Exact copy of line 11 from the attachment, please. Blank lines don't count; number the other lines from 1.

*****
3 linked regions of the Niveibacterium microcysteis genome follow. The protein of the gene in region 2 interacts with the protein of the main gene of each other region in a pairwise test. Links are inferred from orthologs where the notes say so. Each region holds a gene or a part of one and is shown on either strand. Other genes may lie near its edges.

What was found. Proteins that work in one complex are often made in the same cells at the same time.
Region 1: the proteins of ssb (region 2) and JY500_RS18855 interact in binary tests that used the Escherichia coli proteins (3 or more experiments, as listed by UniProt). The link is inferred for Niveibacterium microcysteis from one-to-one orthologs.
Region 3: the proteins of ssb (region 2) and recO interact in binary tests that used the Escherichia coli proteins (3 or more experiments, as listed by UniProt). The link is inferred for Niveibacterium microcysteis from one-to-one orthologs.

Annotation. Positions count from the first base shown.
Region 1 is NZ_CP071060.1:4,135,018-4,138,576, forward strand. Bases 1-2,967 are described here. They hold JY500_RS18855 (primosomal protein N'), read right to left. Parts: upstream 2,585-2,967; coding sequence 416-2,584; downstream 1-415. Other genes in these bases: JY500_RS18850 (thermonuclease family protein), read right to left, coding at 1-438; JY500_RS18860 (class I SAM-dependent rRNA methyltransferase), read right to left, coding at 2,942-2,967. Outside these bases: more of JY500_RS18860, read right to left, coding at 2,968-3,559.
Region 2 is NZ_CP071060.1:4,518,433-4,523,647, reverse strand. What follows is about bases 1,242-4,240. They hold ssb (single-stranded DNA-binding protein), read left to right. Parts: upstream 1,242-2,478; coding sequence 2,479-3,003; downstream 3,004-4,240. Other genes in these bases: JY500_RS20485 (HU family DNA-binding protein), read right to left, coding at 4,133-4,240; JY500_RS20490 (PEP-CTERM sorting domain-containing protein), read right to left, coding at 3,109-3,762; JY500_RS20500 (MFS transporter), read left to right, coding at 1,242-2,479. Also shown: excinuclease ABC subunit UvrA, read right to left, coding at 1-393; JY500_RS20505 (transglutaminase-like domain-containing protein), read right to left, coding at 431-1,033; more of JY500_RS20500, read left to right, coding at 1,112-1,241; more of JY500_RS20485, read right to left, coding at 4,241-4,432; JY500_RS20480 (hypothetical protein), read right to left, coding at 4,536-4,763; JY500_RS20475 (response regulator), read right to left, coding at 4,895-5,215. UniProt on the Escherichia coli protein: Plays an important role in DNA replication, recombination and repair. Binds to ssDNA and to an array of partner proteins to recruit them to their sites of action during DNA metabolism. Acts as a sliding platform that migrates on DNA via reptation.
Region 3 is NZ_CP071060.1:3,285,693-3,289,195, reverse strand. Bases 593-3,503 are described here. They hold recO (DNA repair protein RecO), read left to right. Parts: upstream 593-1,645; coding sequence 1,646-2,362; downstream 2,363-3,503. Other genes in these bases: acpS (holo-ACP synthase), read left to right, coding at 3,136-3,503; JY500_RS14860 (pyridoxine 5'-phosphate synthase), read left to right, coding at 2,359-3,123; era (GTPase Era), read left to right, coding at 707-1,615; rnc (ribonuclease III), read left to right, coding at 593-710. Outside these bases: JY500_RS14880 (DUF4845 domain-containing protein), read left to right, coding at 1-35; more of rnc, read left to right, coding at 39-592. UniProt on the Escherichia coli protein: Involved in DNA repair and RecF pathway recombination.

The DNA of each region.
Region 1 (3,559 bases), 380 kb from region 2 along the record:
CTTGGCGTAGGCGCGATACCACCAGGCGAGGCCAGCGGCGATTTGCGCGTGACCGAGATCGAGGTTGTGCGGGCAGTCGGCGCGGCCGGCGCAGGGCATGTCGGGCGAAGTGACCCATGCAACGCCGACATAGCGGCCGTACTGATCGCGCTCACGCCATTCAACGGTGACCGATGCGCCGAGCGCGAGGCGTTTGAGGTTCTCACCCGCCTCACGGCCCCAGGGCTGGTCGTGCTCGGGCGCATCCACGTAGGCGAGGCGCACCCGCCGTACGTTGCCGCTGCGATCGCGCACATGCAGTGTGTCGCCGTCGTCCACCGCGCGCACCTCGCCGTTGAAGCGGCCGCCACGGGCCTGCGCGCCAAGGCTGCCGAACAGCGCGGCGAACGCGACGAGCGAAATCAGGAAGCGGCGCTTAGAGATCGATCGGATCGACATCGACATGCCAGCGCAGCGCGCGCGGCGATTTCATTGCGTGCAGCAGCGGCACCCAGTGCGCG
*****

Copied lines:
CTTGGCGTAGGCGCGATACCACCAGGCGAGGCCAGCGGCGATTTGCGCGTGACCGAGATCGAGGTTGTGCGGGCAGTCGGCGCGGCCGGCGCAGGGCATGTCGGGCGAAGTGACCCATGCAACGCCGACATAGCGGCCGTACTGATCGCGCTCACGCCATTCAACGGTGACCGATGCGCCGAGCGCGAGGCGTTTGAGGTTCTCACCCGCCTCACGGCCCCAGGGCTGGTCGTGCTCGGGCGCATCCACGTAGGCGAGGCGCACCCGCCGTACGTTGCCGCTGCGATCGCGCACATGCAGTGTGTCGCCGTCGTCCACCGCGCGCACCTCGCCGTTGAAGCGGCCGCCACGGGCCTGCGCGCCAAGGCTGCCGAACAGCGCGGCGAACGCGACGAGCGAAATCAGGAAGCGGCGCTTAGAGATCGATCGGATCGACATCGACATGCCAGCGCAGCGCGCGCGGCGATTTCATTGCGTGCAGCAGCGGCACCCAGTGCGCG